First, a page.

Here is what you need to know on this Saturday, August 22, seven days before the Washington Redskins play the Baltimore Ravens
Small sample size
Please do not interpret this post to be an attempt to blow sunshine, well, you know where. It is simply an attempt to bring some perspective to the game on Thursday. I am well aware that there are plenty of issues with the team.
But those issues were not necessarily identified during the game against the Lions on Thursday. Kory Lichtensteiger said it best. He was asked if this game was a measuring stick for the offensive line.
“I think it’s hard to have a measuring stick after a quarter,” he said.
Griffin and the first team offense were on the field for 16 snaps. Every Sunday during the regular season teams struggle during the first quarter. But they adjust, they make counter moves and eventually they find their footing.
In fact, offenses almost never play as poorly as Griffin and the Redskins did over the course of an entire game. If you project Griffin’s stats out over 64 snaps he would be eight of 20 (40 percent completions) for 32 yards with 12 sacks. No quarterback since 1974 has attempted at least 20 passes in a game for 32 or fewer yards with a completion percentage of 40 percent or lower. If that’s too much to plough through, suffice it to say that history says that Griffin and the offense would not have played that poorly for an entire game.
That doesn’t mean that they would have played great, or even competently. There would have been improvement over the course of the game but we don’t know if it would have been enough to be competitive.
The whole point is, we don’t know. It’s hard to have a measuring stick after a quarter. And even if you add in the 18 snaps Griffin and the starting offense played in Cleveland you have 34 snaps, a total of about 30 minutes of play. The Redskins offense has a quarter of OK work (Browns) and one of bad work (Lions) in the book That is really not enough to make even a, well, snap judgement.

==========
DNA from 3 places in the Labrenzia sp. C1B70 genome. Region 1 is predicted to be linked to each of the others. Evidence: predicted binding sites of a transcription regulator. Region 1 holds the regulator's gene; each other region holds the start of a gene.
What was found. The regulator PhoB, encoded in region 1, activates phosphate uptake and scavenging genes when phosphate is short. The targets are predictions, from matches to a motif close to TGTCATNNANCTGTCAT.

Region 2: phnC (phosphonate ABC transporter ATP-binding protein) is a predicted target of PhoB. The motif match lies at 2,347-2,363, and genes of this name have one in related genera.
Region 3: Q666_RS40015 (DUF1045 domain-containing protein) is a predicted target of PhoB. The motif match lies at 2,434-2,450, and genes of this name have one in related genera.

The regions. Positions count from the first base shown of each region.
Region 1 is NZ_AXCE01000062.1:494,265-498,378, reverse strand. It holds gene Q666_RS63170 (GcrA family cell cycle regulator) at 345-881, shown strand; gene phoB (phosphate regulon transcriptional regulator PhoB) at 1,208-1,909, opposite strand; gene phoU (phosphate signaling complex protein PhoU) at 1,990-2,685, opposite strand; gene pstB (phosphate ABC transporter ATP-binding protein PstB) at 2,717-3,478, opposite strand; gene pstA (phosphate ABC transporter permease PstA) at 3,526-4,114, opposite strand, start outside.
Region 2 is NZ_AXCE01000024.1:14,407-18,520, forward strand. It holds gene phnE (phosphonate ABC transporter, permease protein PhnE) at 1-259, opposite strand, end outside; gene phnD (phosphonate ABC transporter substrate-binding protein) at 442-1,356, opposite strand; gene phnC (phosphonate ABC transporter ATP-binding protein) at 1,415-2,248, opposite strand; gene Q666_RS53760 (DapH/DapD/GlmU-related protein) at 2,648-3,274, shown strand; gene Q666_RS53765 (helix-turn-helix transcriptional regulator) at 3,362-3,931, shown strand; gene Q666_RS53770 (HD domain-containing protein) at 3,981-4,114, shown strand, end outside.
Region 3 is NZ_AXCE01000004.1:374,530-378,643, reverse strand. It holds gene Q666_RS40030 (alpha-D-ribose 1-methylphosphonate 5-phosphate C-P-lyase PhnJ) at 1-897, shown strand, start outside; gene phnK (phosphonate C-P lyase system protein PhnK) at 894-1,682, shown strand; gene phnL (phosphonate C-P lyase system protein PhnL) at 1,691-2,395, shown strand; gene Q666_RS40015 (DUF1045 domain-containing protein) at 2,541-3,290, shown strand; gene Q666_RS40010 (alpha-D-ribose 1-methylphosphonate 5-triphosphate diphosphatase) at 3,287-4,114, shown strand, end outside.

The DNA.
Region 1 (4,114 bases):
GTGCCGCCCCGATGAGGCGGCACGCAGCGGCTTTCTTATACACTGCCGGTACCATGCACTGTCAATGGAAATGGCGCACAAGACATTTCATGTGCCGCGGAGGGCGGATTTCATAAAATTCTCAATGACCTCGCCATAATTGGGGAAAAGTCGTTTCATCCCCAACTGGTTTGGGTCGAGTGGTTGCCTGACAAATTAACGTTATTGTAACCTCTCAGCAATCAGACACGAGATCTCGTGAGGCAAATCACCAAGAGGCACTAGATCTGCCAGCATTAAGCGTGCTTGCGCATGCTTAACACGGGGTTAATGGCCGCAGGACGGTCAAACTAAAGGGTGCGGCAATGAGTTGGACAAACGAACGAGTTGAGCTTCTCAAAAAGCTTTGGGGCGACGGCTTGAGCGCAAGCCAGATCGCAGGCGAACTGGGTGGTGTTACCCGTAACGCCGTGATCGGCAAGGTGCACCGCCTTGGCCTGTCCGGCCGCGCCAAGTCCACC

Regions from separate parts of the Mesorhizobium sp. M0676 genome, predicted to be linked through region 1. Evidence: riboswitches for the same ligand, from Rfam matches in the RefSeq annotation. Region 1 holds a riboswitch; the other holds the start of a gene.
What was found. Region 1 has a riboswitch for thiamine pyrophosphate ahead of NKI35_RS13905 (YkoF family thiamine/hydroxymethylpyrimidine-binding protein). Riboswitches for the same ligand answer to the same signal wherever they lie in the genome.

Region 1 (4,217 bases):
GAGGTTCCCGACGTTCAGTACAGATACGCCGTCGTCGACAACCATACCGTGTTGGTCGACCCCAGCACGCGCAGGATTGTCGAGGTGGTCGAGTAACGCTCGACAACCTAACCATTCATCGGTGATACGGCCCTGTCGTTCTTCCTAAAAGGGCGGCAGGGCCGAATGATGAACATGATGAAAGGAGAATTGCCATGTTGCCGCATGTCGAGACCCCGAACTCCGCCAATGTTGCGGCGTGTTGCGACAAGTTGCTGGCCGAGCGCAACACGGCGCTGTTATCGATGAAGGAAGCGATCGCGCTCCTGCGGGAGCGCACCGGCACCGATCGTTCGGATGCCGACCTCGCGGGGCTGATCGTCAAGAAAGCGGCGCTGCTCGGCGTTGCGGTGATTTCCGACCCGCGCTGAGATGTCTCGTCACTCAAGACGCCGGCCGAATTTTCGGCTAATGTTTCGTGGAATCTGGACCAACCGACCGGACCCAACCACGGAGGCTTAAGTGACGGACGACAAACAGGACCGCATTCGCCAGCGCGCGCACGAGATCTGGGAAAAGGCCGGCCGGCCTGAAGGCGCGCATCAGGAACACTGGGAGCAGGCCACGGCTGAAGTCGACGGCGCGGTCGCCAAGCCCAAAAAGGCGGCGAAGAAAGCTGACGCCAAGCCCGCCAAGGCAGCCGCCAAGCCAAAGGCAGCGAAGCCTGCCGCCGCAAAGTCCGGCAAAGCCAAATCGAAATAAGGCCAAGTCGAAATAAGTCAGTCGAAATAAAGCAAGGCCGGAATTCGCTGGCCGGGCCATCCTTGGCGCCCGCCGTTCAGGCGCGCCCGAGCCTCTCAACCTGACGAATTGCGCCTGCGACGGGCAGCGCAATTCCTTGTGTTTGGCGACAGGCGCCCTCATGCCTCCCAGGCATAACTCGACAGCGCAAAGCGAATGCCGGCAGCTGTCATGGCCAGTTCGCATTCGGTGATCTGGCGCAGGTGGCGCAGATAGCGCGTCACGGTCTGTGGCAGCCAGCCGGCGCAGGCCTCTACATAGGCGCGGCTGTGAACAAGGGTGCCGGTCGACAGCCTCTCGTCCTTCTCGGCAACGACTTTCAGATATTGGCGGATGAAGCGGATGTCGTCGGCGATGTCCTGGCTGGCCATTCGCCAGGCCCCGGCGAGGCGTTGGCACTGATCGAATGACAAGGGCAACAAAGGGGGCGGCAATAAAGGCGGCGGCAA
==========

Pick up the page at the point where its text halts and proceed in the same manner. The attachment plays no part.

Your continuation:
I will inject one more thing to think about here. Scot McCloughan is building the Redskins to be a tough, physical team featuring power run blocking and an attacking defense. That style of football is designed to wear teams down over four quarters. In the preseason, with players shuffling in and out from beginning to end, the physical nature is less of an advantage.
To be sure, there is concern among fans that what we saw on Thursday was a continuation of what we have seen for the past two seasons, when the team combined to win seven games. There is some validity to that; however that ignores the addition of McCloughan, Bill Callahan, Matt Cavanaugh, and about 15 draft picks and free agents that should upgrade the team.
We won’t see the Redskins’ best football until the regular season starts. Again, their “best” may still not be good enough to be a competitive NFL team in 2015. But it is not going to be revealed over the course of just 16 snaps.
—Today’s schedule: Closed practice at Redskins Park
—It’s been 237 days since the Redskins played a game. It will be 22 days until they play the Dolphins at FedEx Field.
—Days until: Preseason Redskins @ Ravens 7; final cuts 14; Redskins @ Giants Thursday night 33
In case you missed it
- Bubble watch: Who's in, who's out?
- Did the Redskins’ preseason TD drought lead to Griffin’s injury?
- Gruden: Griffin will be the starter when he recovers
- Examining the Gruden-Griffin relationship
- Redskins defense shows life in second preseason game
- Griffin concussion not severe, should be able to play vs. Ravens
- Redskins stock up-stock down vs. the Lions